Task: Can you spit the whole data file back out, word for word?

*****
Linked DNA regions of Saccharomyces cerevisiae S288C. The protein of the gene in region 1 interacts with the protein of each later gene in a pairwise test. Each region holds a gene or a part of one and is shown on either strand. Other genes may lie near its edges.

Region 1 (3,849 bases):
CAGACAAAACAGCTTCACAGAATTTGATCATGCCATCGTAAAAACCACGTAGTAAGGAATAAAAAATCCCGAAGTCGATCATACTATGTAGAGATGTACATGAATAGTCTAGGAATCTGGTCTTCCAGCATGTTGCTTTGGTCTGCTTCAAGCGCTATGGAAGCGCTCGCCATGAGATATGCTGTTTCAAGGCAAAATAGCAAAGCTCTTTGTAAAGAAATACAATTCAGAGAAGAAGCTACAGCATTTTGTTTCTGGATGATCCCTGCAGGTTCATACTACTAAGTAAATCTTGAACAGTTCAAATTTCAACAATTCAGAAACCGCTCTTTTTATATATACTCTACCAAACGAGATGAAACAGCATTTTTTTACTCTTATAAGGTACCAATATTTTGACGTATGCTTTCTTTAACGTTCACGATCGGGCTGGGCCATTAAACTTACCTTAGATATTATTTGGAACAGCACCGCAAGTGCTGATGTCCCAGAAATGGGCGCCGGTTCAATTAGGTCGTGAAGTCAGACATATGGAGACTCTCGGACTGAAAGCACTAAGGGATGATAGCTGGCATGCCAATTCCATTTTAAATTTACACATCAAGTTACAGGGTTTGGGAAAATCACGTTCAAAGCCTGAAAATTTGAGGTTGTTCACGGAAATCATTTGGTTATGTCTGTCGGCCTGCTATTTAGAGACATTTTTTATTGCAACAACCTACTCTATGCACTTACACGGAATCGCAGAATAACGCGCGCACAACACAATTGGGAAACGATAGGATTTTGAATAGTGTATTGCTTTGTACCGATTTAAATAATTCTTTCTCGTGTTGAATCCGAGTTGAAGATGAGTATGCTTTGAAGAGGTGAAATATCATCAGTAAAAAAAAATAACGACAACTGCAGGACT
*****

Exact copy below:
Linked DNA regions of Saccharomyces cerevisiae S288C. The protein of the gene in region 1 interacts with the protein of each later gene in a pairwise test. Each region holds a gene or a part of one and is shown on either strand. Other genes may lie near its edges.

Region 1 (3,849 bases):
CAGACAAAACAGCTTCACAGAATTTGATCATGCCATCGTAAAAACCACGTAGTAAGGAATAAAAAATCCCGAAGTCGATCATACTATGTAGAGATGTACATGAATAGTCTAGGAATCTGGTCTTCCAGCATGTTGCTTTGGTCTGCTTCAAGCGCTATGGAAGCGCTCGCCATGAGATATGCTGTTTCAAGGCAAAATAGCAAAGCTCTTTGTAAAGAAATACAATTCAGAGAAGAAGCTACAGCATTTTGTTTCTGGATGATCCCTGCAGGTTCATACTACTAAGTAAATCTTGAACAGTTCAAATTTCAACAATTCAGAAACCGCTCTTTTTATATATACTCTACCAAACGAGATGAAACAGCATTTTTTTACTCTTATAAGGTACCAATATTTTGACGTATGCTTTCTTTAACGTTCACGATCGGGCTGGGCCATTAAACTTACCTTAGATATTATTTGGAACAGCACCGCAAGTGCTGATGTCCCAGAAATGGGCGCCGGTTCAATTAGGTCGTGAAGTCAGACATATGGAGACTCTCGGACTGAAAGCACTAAGGGATGATAGCTGGCATGCCAATTCCATTTTAAATTTACACATCAAGTTACAGGGTTTGGGAAAATCACGTTCAAAGCCTGAAAATTTGAGGTTGTTCACGGAAATCATTTGGTTATGTCTGTCGGCCTGCTATTTAGAGACATTTTTTATTGCAACAACCTACTCTATGCACTTACACGGAATCGCAGAATAACGCGCGCACAACACAATTGGGAAACGATAGGATTTTGAATAGTGTATTGCTTTGTACCGATTTAAATAATTCTTTCTCGTGTTGAATCCGAGTTGAAGATGAGTATGCTTTGAAGAGGTGAAATATCATCAGTAAAAAAAAATAACGACAACTGCAGGACT